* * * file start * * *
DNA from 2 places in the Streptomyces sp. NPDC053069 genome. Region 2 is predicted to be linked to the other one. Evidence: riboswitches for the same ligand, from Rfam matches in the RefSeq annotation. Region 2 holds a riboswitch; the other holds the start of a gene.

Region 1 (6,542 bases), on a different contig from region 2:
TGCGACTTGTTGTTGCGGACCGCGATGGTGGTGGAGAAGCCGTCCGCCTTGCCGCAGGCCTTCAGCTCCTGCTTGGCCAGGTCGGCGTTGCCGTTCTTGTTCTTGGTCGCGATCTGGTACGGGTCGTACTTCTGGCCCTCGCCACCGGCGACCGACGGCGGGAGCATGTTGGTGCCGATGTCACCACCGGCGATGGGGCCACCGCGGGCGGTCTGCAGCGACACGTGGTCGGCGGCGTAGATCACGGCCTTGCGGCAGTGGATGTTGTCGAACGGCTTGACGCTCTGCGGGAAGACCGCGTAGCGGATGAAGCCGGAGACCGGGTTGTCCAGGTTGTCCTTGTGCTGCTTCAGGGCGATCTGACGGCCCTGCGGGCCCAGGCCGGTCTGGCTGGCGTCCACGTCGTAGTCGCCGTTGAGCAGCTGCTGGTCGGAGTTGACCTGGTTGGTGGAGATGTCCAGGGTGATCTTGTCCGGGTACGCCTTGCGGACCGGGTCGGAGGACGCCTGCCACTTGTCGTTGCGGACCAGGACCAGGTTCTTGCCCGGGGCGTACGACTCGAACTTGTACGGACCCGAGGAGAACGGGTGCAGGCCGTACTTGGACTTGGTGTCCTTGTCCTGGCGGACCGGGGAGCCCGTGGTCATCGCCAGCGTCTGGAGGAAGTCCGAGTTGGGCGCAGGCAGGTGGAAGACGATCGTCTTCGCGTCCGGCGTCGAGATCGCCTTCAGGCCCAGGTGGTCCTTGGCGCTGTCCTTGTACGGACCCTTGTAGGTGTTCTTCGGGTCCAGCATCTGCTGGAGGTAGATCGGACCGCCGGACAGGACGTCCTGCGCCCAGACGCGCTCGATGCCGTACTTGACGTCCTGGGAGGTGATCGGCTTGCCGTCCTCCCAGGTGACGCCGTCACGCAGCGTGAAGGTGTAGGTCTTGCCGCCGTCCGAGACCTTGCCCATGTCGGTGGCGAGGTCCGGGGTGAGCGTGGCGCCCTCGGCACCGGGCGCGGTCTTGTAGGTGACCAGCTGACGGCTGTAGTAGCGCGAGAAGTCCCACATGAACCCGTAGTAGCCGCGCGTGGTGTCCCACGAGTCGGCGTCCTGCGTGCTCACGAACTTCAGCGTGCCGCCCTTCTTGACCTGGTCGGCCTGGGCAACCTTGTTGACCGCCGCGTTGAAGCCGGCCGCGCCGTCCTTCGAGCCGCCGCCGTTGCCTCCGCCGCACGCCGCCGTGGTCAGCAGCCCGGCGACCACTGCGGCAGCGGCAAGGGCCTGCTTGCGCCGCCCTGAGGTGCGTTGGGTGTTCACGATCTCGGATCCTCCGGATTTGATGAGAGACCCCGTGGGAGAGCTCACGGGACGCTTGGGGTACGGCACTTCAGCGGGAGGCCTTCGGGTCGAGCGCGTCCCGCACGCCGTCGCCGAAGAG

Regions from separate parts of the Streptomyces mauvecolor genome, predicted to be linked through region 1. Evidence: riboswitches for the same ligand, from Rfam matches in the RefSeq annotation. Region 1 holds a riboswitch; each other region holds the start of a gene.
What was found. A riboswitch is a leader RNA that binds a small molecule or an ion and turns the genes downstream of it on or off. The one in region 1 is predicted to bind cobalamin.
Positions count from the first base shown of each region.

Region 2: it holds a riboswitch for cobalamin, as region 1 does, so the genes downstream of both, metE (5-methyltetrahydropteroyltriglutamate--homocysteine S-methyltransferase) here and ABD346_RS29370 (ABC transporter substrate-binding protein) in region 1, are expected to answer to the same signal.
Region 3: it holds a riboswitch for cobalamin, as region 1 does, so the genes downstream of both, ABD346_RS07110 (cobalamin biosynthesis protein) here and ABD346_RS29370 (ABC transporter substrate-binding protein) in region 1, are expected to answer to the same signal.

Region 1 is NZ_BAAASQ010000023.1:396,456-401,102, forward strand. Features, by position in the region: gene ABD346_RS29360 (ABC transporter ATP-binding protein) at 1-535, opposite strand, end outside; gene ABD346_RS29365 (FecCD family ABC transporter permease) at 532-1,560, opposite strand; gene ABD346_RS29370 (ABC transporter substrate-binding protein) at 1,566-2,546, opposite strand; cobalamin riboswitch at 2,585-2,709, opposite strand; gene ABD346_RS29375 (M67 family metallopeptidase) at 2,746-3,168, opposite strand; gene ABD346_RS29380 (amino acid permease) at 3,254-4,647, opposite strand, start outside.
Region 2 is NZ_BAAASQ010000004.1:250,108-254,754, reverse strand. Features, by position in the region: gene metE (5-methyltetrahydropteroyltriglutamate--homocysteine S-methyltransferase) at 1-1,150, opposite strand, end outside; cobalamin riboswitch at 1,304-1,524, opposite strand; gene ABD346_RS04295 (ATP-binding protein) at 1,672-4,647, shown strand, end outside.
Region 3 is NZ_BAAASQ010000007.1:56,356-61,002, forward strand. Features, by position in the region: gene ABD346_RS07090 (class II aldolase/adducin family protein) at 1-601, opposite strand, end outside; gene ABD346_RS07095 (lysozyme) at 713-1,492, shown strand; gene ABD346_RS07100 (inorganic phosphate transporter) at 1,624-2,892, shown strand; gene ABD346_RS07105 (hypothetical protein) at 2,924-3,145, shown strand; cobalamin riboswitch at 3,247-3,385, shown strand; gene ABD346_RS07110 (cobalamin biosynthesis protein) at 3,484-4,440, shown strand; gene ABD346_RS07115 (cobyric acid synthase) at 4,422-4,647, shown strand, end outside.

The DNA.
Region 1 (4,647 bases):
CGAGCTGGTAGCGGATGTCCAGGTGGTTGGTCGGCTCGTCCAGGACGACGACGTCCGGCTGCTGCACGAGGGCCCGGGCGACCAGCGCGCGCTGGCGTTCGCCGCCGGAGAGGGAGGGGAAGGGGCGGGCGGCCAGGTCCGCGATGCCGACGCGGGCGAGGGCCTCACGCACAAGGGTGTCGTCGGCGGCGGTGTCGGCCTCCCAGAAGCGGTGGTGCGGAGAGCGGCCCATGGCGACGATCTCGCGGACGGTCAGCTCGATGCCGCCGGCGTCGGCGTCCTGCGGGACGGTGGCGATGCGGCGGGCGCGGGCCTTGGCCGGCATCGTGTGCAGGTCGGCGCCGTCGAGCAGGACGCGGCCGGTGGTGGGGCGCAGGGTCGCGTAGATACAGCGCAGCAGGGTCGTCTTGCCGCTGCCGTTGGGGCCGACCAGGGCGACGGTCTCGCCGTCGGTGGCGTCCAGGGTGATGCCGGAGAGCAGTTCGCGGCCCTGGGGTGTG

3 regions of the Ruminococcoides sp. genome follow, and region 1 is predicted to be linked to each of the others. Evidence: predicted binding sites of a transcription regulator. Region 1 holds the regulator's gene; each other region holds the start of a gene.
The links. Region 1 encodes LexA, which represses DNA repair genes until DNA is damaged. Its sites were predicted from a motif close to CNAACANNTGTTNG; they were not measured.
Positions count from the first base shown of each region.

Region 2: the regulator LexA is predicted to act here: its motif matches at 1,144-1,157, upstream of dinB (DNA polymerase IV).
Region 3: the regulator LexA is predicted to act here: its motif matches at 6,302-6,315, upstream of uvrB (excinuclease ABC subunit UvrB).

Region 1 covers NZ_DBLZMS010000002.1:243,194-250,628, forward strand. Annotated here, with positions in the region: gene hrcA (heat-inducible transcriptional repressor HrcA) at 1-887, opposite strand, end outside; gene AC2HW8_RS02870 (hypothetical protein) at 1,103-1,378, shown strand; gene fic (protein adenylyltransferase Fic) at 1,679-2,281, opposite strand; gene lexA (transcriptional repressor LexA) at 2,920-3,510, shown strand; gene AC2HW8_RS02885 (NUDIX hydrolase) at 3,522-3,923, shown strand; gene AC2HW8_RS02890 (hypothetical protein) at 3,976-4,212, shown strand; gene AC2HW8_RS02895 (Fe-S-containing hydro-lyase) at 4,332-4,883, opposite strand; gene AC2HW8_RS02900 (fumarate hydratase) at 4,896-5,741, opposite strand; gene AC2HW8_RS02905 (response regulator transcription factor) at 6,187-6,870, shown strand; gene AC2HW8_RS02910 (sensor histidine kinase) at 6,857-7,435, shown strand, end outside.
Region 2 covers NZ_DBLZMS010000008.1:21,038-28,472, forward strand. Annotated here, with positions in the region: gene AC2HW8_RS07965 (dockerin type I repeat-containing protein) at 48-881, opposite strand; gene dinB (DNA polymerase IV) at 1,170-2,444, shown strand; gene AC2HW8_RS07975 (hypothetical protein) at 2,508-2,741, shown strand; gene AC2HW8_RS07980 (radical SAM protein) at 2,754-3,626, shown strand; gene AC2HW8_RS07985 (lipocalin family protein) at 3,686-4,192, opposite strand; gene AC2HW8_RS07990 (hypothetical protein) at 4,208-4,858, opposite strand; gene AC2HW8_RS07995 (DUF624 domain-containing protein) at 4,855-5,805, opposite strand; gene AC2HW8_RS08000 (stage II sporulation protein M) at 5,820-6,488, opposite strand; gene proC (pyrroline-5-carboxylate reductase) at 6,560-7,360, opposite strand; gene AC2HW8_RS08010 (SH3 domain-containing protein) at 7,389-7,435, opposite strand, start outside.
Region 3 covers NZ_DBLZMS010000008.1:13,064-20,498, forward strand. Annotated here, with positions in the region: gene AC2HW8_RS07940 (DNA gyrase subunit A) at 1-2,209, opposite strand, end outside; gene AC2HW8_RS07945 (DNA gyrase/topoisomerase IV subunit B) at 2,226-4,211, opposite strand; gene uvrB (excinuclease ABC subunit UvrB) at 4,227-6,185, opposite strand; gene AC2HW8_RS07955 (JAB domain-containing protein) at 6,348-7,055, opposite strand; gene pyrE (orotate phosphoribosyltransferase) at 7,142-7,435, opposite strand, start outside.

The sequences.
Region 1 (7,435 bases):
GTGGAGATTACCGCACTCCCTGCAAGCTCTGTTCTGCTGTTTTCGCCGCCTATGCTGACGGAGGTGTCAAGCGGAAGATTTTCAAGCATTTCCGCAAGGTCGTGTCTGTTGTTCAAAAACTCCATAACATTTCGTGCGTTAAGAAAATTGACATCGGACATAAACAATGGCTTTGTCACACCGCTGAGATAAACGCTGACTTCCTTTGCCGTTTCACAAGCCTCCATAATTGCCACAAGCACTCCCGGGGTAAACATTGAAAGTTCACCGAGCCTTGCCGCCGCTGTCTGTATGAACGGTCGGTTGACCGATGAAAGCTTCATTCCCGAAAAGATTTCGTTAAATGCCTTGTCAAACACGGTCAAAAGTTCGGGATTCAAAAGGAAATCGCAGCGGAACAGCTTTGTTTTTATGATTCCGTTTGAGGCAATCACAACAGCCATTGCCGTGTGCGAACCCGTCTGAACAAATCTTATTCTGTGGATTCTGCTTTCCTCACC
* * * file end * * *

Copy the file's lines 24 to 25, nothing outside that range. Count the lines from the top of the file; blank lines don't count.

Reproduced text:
Region 1 (7,435 bases):
GTGGAGATTACCGCACTCCCTGCAAGCTCTGTTCTGCTGTTTTCGCCGCCTATGCTGACGGAGGTGTCAAGCGGAAGATTTTCAAGCATTTCCGCAAGGTCGTGTCTGTTGTTCAAAAACTCCATAACATTTCGTGCGTTAAGAAAATTGACATCGGACATAAACAATGGCTTTGTCACACCGCTGAGATAAACGCTGACTTCCTTTGCCGTTTCACAAGCCTCCATAATTGCCACAAGCACTCCCGGGGTAAACATTGAAAGTTCACCGAGCCTTGCCGCCGCTGTCTGTATGAACGGTCGGTTGACCGATGAAAGCTTCATTCCCGAAAAGATTTCGTTAAATGCCTTGTCAAACACGGTCAAAAGTTCGGGATTCAAAAGGAAATCGCAGCGGAACAGCTTTGTTTTTATGATTCCGTTTGAGGCAATCACAACAGCCATTGCCGTGTGCGAACCCGTCTGAACAAATCTTATTCTGTGGATTCTGCTTTCCTCACC